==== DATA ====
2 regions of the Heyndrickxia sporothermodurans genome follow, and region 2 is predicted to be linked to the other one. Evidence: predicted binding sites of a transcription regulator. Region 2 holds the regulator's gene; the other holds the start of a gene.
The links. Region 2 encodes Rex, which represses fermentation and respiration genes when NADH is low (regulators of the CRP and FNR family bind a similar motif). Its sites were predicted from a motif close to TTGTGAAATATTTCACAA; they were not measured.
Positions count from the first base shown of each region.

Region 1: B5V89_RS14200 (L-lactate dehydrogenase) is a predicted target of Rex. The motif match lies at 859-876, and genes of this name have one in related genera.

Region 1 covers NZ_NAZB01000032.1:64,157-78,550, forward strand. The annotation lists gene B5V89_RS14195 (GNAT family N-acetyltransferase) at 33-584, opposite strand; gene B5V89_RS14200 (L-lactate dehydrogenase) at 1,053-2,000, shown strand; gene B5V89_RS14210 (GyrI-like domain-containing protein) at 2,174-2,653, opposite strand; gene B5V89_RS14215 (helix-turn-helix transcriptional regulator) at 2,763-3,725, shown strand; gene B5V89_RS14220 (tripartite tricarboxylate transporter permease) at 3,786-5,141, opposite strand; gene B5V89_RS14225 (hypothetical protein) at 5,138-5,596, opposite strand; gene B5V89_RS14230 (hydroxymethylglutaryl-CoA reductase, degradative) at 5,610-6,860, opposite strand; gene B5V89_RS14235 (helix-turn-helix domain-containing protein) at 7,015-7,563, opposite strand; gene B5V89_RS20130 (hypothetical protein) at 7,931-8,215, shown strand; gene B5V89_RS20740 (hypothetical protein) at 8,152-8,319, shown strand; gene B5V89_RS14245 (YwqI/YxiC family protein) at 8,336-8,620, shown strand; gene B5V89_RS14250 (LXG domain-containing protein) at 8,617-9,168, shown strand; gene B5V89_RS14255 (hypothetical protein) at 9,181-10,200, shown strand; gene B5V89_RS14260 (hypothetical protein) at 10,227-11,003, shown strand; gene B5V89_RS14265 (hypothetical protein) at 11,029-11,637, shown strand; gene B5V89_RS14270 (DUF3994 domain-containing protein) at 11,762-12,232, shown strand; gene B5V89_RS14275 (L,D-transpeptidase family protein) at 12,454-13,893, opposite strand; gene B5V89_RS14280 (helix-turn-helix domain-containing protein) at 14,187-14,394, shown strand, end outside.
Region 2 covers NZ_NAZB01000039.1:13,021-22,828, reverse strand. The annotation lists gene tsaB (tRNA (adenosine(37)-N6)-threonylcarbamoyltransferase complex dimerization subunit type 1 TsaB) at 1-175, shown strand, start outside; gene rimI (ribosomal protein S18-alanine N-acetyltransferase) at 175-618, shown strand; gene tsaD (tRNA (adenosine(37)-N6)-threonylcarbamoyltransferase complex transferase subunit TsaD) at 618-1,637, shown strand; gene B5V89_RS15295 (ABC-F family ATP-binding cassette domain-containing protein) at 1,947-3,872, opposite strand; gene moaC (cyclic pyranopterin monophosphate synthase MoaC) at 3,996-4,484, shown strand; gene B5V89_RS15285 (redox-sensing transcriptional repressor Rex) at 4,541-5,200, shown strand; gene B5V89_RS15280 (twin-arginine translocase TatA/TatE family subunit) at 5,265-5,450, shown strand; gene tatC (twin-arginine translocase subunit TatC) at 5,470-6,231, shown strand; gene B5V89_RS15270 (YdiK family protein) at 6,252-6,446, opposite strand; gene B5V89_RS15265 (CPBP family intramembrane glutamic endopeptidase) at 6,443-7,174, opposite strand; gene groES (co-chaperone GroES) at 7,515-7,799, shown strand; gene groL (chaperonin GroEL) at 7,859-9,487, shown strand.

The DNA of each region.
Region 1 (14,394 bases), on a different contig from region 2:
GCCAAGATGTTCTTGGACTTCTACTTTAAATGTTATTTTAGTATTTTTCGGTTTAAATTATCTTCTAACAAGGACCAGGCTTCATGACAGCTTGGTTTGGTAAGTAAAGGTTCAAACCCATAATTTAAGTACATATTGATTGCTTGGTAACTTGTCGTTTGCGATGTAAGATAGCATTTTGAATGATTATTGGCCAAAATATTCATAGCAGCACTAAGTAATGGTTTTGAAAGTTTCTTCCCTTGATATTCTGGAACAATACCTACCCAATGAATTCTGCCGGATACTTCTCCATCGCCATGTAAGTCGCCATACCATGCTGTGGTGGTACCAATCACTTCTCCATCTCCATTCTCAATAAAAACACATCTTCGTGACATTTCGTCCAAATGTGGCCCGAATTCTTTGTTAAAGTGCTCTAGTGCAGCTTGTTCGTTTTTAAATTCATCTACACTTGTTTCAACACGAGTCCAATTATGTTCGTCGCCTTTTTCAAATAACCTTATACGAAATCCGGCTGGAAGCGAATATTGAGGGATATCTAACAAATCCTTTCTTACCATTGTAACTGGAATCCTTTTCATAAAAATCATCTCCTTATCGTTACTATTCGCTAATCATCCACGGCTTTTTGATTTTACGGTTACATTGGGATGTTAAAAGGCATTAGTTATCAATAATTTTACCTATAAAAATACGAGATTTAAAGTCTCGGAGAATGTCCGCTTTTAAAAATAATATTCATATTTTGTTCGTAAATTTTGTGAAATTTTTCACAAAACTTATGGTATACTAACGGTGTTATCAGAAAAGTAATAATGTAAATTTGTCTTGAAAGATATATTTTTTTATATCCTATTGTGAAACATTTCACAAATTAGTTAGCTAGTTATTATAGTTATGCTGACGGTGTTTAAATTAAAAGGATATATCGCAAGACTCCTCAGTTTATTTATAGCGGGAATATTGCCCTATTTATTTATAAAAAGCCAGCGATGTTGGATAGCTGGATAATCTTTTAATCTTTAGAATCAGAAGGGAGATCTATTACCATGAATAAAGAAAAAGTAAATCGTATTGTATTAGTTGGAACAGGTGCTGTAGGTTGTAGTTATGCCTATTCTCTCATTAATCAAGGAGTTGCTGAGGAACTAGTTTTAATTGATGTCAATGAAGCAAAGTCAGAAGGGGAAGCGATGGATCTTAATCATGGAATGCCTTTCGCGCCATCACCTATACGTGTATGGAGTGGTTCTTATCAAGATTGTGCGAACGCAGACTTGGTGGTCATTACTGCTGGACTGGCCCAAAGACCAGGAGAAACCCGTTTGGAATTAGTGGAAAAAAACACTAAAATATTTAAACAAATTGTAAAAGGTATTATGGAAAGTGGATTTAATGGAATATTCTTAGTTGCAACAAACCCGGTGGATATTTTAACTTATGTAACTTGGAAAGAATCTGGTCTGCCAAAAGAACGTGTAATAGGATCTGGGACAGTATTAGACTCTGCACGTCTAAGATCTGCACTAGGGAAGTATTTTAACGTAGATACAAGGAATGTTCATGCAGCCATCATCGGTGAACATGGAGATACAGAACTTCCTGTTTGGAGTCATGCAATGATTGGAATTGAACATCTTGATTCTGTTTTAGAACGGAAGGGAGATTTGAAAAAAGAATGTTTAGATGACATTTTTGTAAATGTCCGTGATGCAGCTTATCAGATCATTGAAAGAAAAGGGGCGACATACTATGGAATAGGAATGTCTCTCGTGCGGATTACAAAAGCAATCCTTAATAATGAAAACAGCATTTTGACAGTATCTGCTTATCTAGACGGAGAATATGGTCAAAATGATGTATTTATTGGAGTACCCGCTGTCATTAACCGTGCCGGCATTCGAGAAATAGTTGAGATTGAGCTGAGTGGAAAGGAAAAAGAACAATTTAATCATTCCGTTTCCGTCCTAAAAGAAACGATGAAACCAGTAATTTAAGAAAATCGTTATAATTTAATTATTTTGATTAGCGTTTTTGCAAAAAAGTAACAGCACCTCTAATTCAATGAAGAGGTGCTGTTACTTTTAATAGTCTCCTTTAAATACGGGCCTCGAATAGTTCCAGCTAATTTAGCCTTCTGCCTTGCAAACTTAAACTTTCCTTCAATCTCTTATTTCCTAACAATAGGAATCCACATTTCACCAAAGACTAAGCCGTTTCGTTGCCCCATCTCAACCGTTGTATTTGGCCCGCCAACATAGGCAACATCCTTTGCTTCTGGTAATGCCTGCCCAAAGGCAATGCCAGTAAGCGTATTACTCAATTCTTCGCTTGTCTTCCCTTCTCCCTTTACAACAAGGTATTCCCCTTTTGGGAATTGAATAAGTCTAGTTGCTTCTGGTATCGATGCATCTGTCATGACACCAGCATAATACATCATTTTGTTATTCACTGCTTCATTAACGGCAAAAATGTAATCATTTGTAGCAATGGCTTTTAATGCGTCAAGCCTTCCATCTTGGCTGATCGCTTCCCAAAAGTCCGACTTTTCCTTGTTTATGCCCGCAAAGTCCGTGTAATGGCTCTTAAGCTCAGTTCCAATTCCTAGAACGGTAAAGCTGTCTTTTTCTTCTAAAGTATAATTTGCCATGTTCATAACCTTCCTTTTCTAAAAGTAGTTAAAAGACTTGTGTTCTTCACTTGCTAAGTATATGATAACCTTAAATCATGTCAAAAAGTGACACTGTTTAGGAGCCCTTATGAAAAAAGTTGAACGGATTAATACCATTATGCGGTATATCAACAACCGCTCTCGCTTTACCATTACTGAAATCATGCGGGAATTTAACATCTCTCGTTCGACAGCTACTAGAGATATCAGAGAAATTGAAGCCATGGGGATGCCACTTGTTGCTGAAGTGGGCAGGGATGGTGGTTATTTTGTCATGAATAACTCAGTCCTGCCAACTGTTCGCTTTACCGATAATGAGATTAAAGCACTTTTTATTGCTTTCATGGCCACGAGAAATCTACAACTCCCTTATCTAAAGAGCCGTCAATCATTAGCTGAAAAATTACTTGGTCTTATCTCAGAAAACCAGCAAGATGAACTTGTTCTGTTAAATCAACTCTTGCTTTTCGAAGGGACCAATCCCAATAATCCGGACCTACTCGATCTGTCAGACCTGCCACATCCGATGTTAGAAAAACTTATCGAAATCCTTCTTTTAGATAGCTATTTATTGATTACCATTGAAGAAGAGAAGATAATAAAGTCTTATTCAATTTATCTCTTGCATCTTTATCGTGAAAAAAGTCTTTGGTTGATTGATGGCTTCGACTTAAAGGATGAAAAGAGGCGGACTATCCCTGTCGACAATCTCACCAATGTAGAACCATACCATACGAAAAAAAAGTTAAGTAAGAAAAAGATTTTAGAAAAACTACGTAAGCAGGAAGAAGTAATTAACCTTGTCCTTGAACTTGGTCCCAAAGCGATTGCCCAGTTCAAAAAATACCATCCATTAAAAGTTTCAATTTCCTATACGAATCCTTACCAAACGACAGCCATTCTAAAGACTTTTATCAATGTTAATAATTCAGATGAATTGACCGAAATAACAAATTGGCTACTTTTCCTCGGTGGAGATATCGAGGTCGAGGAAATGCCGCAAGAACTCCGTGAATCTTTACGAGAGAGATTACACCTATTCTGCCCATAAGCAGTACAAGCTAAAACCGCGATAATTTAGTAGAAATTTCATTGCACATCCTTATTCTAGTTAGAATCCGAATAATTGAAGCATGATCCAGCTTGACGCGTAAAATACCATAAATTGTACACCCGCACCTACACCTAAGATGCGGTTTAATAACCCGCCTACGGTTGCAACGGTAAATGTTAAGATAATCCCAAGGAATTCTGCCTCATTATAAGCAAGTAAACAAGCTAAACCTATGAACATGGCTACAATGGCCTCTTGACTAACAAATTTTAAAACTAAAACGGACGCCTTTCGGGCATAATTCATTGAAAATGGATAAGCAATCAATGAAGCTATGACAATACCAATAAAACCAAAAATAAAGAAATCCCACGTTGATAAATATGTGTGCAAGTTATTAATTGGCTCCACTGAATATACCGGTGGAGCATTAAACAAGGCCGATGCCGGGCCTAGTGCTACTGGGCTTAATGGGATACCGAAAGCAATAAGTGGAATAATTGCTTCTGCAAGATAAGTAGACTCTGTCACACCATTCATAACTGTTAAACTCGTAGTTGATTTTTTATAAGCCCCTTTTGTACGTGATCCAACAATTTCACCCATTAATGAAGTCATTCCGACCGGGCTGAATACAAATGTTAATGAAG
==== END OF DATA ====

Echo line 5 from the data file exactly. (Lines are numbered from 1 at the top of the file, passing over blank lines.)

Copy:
Region 1 covers NZ_NAZB01000032.1:64,157-78,550, forward strand. The annotation lists gene B5V89_RS14195 (GNAT family N-acetyltransferase) at 33-584, opposite strand; gene B5V89_RS14200 (L-lactate dehydrogenase) at 1,053-2,000, shown strand; gene B5V89_RS14210 (GyrI-like domain-containing protein) at 2,174-2,653, opposite strand; gene B5V89_RS14215 (helix-turn-helix transcriptional regulator) at 2,763-3,725, shown strand; gene B5V89_RS14220 (tripartite tricarboxylate transporter permease) at 3,786-5,141, opposite strand; gene B5V89_RS14225 (hypothetical protein) at 5,138-5,596, opposite strand; gene B5V89_RS14230 (hydroxymethylglutaryl-CoA reductase, degradative) at 5,610-6,860, opposite strand; gene B5V89_RS14235 (helix-turn-helix domain-containing protein) at 7,015-7,563, opposite strand; gene B5V89_RS20130 (hypothetical protein) at 7,931-8,215, shown strand; gene B5V89_RS20740 (hypothetical protein) at 8,152-8,319, shown strand; gene B5V89_RS14245 (YwqI/YxiC family protein) at 8,336-8,620, shown strand; gene B5V89_RS14250 (LXG domain-containing protein) at 8,617-9,168, shown strand; gene B5V89_RS14255 (hypothetical protein) at 9,181-10,200, shown strand; gene B5V89_RS14260 (hypothetical protein) at 10,227-11,003, shown strand; gene B5V89_RS14265 (hypothetical protein) at 11,029-11,637, shown strand; gene B5V89_RS14270 (DUF3994 domain-containing protein) at 11,762-12,232, shown strand; gene B5V89_RS14275 (L,D-transpeptidase family protein) at 12,454-13,893, opposite strand; gene B5V89_RS14280 (helix-turn-helix domain-containing protein) at 14,187-14,394, shown strand, end outside.